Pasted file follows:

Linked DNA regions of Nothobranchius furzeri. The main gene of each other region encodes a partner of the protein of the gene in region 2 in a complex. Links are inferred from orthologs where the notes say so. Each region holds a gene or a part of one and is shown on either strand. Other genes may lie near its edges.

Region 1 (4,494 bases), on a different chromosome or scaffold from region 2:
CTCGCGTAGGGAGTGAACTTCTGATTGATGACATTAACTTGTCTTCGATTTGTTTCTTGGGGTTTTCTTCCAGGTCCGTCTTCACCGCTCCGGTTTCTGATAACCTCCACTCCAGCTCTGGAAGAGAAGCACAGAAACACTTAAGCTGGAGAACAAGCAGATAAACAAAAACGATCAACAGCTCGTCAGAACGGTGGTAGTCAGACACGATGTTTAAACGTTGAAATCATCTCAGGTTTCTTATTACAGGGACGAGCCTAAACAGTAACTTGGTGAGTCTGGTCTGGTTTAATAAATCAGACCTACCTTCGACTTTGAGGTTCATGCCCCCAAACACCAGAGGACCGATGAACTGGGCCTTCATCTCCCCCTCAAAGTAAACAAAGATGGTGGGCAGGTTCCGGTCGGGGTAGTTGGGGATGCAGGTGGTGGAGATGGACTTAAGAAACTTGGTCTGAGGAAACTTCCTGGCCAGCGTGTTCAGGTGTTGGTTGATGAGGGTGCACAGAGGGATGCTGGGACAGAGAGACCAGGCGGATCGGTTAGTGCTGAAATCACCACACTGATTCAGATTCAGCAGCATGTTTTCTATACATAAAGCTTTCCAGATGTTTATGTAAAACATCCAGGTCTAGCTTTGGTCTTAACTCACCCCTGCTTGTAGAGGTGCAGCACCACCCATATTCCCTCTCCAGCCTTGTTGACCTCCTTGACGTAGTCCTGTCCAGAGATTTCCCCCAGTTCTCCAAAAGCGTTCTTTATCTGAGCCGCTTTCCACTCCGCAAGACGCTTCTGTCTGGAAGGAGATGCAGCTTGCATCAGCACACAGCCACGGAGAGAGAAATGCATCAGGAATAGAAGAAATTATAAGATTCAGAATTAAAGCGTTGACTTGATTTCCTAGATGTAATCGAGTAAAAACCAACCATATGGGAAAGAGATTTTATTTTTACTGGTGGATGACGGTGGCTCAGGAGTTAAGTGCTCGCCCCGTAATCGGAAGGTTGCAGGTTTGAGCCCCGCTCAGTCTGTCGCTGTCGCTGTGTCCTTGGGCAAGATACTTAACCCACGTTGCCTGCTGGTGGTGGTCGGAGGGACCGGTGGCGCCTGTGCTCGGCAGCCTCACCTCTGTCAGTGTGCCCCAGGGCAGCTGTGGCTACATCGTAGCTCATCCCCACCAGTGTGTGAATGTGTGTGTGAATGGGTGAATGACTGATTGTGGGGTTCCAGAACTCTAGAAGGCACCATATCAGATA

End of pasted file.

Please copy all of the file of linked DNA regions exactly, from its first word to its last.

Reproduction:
Linked DNA regions of Nothobranchius furzeri. The main gene of each other region encodes a partner of the protein of the gene in region 2 in a complex. Links are inferred from orthologs where the notes say so. Each region holds a gene or a part of one and is shown on either strand. Other genes may lie near its edges.

Region 1 (4,494 bases), on a different chromosome or scaffold from region 2:
CTCGCGTAGGGAGTGAACTTCTGATTGATGACATTAACTTGTCTTCGATTTGTTTCTTGGGGTTTTCTTCCAGGTCCGTCTTCACCGCTCCGGTTTCTGATAACCTCCACTCCAGCTCTGGAAGAGAAGCACAGAAACACTTAAGCTGGAGAACAAGCAGATAAACAAAAACGATCAACAGCTCGTCAGAACGGTGGTAGTCAGACACGATGTTTAAACGTTGAAATCATCTCAGGTTTCTTATTACAGGGACGAGCCTAAACAGTAACTTGGTGAGTCTGGTCTGGTTTAATAAATCAGACCTACCTTCGACTTTGAGGTTCATGCCCCCAAACACCAGAGGACCGATGAACTGGGCCTTCATCTCCCCCTCAAAGTAAACAAAGATGGTGGGCAGGTTCCGGTCGGGGTAGTTGGGGATGCAGGTGGTGGAGATGGACTTAAGAAACTTGGTCTGAGGAAACTTCCTGGCCAGCGTGTTCAGGTGTTGGTTGATGAGGGTGCACAGAGGGATGCTGGGACAGAGAGACCAGGCGGATCGGTTAGTGCTGAAATCACCACACTGATTCAGATTCAGCAGCATGTTTTCTATACATAAAGCTTTCCAGATGTTTATGTAAAACATCCAGGTCTAGCTTTGGTCTTAACTCACCCCTGCTTGTAGAGGTGCAGCACCACCCATATTCCCTCTCCAGCCTTGTTGACCTCCTTGACGTAGTCCTGTCCAGAGATTTCCCCCAGTTCTCCAAAAGCGTTCTTTATCTGAGCCGCTTTCCACTCCGCAAGACGCTTCTGTCTGGAAGGAGATGCAGCTTGCATCAGCACACAGCCACGGAGAGAGAAATGCATCAGGAATAGAAGAAATTATAAGATTCAGAATTAAAGCGTTGACTTGATTTCCTAGATGTAATCGAGTAAAAACCAACCATATGGGAAAGAGATTTTATTTTTACTGGTGGATGACGGTGGCTCAGGAGTTAAGTGCTCGCCCCGTAATCGGAAGGTTGCAGGTTTGAGCCCCGCTCAGTCTGTCGCTGTCGCTGTGTCCTTGGGCAAGATACTTAACCCACGTTGCCTGCTGGTGGTGGTCGGAGGGACCGGTGGCGCCTGTGCTCGGCAGCCTCACCTCTGTCAGTGTGCCCCAGGGCAGCTGTGGCTACATCGTAGCTCATCCCCACCAGTGTGTGAATGTGTGTGTGAATGGGTGAATGACTGATTGTGGGGTTCCAGAACTCTAGAAGGCACCATATCAGATA